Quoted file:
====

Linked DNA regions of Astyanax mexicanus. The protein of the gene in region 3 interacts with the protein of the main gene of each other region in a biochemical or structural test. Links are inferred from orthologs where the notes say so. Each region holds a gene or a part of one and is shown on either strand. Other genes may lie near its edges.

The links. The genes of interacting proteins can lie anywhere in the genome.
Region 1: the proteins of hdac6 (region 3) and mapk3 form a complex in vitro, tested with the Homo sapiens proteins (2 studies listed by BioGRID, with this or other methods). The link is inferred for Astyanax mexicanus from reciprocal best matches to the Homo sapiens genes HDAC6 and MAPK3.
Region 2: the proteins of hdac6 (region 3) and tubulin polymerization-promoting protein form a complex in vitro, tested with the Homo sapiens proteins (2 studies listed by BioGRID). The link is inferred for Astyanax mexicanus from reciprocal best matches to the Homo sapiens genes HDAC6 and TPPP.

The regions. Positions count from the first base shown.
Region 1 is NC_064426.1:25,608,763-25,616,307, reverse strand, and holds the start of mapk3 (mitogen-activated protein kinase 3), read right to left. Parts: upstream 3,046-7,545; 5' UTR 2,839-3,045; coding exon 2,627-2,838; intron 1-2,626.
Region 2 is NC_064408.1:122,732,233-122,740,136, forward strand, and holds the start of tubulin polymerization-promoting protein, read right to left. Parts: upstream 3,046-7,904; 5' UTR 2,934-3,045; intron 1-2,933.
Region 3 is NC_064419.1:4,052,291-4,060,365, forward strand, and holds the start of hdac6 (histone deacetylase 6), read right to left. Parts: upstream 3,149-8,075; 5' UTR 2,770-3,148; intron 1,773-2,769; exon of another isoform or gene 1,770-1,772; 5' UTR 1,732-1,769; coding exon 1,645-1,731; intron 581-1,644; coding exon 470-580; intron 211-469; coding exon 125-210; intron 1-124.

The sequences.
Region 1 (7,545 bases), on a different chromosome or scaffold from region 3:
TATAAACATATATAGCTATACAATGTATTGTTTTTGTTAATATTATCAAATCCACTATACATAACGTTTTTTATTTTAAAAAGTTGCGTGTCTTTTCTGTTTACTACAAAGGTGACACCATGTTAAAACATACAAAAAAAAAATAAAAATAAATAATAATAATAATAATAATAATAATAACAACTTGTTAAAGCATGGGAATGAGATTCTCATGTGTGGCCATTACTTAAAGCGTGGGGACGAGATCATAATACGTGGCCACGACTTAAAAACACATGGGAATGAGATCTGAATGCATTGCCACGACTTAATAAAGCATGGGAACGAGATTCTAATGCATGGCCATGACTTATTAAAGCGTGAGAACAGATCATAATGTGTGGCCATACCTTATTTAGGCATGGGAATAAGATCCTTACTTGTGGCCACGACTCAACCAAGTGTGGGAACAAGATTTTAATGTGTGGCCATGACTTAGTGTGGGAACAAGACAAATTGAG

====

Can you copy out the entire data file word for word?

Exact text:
Linked DNA regions of Astyanax mexicanus. The protein of the gene in region 3 interacts with the protein of the main gene of each other region in a biochemical or structural test. Links are inferred from orthologs where the notes say so. Each region holds a gene or a part of one and is shown on either strand. Other genes may lie near its edges.

The links. The genes of interacting proteins can lie anywhere in the genome.
Region 1: the proteins of hdac6 (region 3) and mapk3 form a complex in vitro, tested with the Homo sapiens proteins (2 studies listed by BioGRID, with this or other methods). The link is inferred for Astyanax mexicanus from reciprocal best matches to the Homo sapiens genes HDAC6 and MAPK3.
Region 2: the proteins of hdac6 (region 3) and tubulin polymerization-promoting protein form a complex in vitro, tested with the Homo sapiens proteins (2 studies listed by BioGRID). The link is inferred for Astyanax mexicanus from reciprocal best matches to the Homo sapiens genes HDAC6 and TPPP.

The regions. Positions count from the first base shown.
Region 1 is NC_064426.1:25,608,763-25,616,307, reverse strand, and holds the start of mapk3 (mitogen-activated protein kinase 3), read right to left. Parts: upstream 3,046-7,545; 5' UTR 2,839-3,045; coding exon 2,627-2,838; intron 1-2,626.
Region 2 is NC_064408.1:122,732,233-122,740,136, forward strand, and holds the start of tubulin polymerization-promoting protein, read right to left. Parts: upstream 3,046-7,904; 5' UTR 2,934-3,045; intron 1-2,933.
Region 3 is NC_064419.1:4,052,291-4,060,365, forward strand, and holds the start of hdac6 (histone deacetylase 6), read right to left. Parts: upstream 3,149-8,075; 5' UTR 2,770-3,148; intron 1,773-2,769; exon of another isoform or gene 1,770-1,772; 5' UTR 1,732-1,769; coding exon 1,645-1,731; intron 581-1,644; coding exon 470-580; intron 211-469; coding exon 125-210; intron 1-124.

The sequences.
Region 1 (7,545 bases), on a different chromosome or scaffold from region 3:
TATAAACATATATAGCTATACAATGTATTGTTTTTGTTAATATTATCAAATCCACTATACATAACGTTTTTTATTTTAAAAAGTTGCGTGTCTTTTCTGTTTACTACAAAGGTGACACCATGTTAAAACATACAAAAAAAAAATAAAAATAAATAATAATAATAATAATAATAATAATAACAACTTGTTAAAGCATGGGAATGAGATTCTCATGTGTGGCCATTACTTAAAGCGTGGGGACGAGATCATAATACGTGGCCACGACTTAAAAACACATGGGAATGAGATCTGAATGCATTGCCACGACTTAATAAAGCATGGGAACGAGATTCTAATGCATGGCCATGACTTATTAAAGCGTGAGAACAGATCATAATGTGTGGCCATACCTTATTTAGGCATGGGAATAAGATCCTTACTTGTGGCCACGACTCAACCAAGTGTGGGAACAAGATTTTAATGTGTGGCCATGACTTAGTGTGGGAACAAGACAAATTGAG